The Phils are back at 1-6. Exactly where they were at this point last season and in 2004. Arguably, the best regular-season Phils team, the 1977 edition, started the season atyou guessed it1-6.
This team just loves trying to dig its way out of a self-dug hole. Yesterday, due to Charlie "I Need a Friggin'" Manuel's inability to pull a double-switch, the team's inability to play defense, and the bullpen's inability to pitch the Phils blew a late lead to the division-rival Mets. Doesn't give you those proverbial goosebumps, hmmm?
Keep in mind that on average, a team that starts 1-6 ends up with a .421 winning percentage, which translates into a 68-94 record over a 162-game schedule. Yikes! There have been seven 1-6 teams that ended up winning their division or league and one (the 1911 A's) that won the Series.
The Phils now become just the tenth club in major-league history to start two consecutive seasons at 1-6. They are also just the second club to do it in three of four season, the 1905-07 Superbas a.k.a. Dodgers being the other:
New York Highlanders
New York Yankees
St. Louis Cardinals
St. Louis Cardinals
Sure, the Phils can still turn this season around. They've done it before. But with the Mets looking as tough if not tougher than 2006 and the Marlins and especially the Braves looking even better than last year, digging a hole this deep is going to take a long time to correct.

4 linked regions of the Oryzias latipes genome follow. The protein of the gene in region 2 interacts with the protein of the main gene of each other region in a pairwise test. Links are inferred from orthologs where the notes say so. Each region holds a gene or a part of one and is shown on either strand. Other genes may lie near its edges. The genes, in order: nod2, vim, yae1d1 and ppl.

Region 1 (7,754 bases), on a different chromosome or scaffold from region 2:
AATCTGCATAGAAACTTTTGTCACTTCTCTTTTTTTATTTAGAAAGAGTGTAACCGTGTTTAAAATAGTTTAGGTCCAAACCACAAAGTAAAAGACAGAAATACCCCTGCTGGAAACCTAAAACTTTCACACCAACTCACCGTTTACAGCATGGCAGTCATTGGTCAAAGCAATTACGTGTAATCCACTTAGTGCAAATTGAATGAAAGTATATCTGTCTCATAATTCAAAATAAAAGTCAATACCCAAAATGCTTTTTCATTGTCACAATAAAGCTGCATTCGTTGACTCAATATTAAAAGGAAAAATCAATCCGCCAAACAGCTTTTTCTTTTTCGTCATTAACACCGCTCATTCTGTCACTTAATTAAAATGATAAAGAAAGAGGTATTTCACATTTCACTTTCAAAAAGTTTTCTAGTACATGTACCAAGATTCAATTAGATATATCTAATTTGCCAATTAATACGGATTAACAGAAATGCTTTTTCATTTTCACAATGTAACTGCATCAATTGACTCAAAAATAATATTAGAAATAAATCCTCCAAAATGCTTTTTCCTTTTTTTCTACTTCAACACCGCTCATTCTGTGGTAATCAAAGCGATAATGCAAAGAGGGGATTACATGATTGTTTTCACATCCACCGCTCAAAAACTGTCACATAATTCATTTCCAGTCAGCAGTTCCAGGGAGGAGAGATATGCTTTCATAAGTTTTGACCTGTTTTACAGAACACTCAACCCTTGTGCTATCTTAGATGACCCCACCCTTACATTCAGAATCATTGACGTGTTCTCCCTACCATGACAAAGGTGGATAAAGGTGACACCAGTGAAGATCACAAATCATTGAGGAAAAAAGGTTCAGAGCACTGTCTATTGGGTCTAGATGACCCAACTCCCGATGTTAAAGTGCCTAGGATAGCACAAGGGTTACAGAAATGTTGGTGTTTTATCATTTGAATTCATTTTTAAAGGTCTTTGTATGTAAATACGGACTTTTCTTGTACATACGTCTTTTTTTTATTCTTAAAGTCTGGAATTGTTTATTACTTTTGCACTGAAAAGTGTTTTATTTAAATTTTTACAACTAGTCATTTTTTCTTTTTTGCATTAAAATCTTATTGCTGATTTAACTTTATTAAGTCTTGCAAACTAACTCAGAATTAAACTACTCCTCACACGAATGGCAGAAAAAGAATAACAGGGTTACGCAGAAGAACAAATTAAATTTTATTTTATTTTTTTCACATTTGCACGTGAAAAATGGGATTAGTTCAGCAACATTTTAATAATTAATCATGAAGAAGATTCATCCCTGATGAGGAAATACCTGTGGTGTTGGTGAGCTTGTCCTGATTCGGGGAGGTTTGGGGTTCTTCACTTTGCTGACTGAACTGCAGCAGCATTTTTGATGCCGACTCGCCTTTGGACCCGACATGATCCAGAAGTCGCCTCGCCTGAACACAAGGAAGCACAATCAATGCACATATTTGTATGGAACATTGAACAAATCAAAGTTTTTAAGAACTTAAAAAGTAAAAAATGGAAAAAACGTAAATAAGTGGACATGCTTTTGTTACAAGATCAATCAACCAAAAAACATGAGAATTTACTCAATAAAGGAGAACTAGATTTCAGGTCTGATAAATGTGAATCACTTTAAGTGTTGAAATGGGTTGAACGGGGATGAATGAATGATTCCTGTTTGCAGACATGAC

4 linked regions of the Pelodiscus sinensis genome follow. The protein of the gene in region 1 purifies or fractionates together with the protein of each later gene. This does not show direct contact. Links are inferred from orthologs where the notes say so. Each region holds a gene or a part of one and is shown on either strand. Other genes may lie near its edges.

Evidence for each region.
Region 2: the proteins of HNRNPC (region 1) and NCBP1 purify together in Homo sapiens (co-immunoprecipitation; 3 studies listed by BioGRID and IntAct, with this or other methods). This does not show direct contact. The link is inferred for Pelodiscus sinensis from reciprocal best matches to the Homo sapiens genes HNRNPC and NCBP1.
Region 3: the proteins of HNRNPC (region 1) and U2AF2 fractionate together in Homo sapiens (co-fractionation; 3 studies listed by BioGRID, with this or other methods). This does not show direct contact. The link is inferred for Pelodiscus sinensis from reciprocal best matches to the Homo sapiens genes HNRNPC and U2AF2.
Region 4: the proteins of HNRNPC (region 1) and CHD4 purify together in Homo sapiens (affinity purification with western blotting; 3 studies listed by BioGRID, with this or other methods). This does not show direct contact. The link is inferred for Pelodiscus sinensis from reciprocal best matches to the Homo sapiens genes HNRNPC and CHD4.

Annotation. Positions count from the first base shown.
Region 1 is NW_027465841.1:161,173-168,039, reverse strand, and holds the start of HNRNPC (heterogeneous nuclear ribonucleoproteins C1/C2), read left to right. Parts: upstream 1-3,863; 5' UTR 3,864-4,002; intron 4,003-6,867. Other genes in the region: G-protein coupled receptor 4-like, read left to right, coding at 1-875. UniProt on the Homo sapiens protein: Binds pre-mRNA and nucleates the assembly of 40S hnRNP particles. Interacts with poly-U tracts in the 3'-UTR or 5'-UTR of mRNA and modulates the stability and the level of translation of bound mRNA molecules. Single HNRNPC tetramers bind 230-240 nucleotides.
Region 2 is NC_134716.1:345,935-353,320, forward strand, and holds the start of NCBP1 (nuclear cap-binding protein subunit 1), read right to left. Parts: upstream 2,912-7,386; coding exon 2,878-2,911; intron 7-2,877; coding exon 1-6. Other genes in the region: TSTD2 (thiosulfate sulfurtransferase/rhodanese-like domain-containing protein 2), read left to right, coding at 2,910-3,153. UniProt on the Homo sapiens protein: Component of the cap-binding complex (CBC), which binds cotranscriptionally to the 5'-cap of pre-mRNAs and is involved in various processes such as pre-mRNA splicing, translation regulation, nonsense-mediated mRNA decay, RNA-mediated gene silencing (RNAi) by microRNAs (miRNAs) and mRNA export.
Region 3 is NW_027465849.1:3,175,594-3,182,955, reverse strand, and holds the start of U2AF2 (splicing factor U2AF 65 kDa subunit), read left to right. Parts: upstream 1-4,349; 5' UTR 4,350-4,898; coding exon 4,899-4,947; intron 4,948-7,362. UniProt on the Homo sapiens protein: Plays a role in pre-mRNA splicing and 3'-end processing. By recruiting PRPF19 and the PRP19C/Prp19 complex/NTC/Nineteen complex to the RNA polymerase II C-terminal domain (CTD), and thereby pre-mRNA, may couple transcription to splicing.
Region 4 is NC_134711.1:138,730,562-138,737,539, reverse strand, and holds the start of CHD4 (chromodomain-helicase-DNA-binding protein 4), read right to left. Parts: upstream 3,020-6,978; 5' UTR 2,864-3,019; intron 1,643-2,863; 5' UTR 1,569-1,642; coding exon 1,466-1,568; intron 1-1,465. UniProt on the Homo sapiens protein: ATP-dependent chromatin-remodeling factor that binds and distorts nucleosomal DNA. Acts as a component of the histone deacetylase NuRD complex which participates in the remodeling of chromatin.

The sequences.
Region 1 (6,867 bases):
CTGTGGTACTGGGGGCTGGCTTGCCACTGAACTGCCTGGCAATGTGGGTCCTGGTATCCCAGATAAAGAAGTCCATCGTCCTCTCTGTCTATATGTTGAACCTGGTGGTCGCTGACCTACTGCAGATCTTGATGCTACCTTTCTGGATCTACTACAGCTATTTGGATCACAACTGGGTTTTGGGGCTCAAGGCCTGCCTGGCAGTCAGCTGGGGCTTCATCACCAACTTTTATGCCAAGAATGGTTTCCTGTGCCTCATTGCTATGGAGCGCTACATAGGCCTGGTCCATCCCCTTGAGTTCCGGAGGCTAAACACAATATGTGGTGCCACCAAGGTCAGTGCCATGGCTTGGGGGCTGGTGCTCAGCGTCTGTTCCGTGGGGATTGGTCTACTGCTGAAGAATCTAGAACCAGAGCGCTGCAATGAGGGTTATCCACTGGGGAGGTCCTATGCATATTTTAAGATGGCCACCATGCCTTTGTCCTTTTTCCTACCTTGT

There is also one bog difference between this Phils club and the 2004 and 2006 versions. This team has a fundamental problem, the bullpen, for which there appears to be no quick answers. That will exacerbate the situation and make it much more difficult for the team to extract themselves from it. John Lieber has pitched one game in the pen and is already disgruntled. Right now the setup guy is not defined, so no other role can be. Their two best middle relievers (Madson and Geary) have failed in the setup role. It now falls to either Alfonseca, who reminds me too much of Arthur Rhodes, or the newly acquired Francisco Rpsario. I prefer Rosario because of his strikeout ratios, but given that he has just 23 major-league innings under his belt (and 6.65 ERA and high walk ratios), who knows if he can fill the role.
At least the have the master strategist Charlie Manuel calling the shots. Seriously, Manuel has difficulty properly managing his bullpen when it's peopled with veteran pitchers who have clearly defined roles. Forget about his managing a collection of youngsters and has-beens who have nary a role defined between them all.
I wonder what will happen after the Mets sweep them.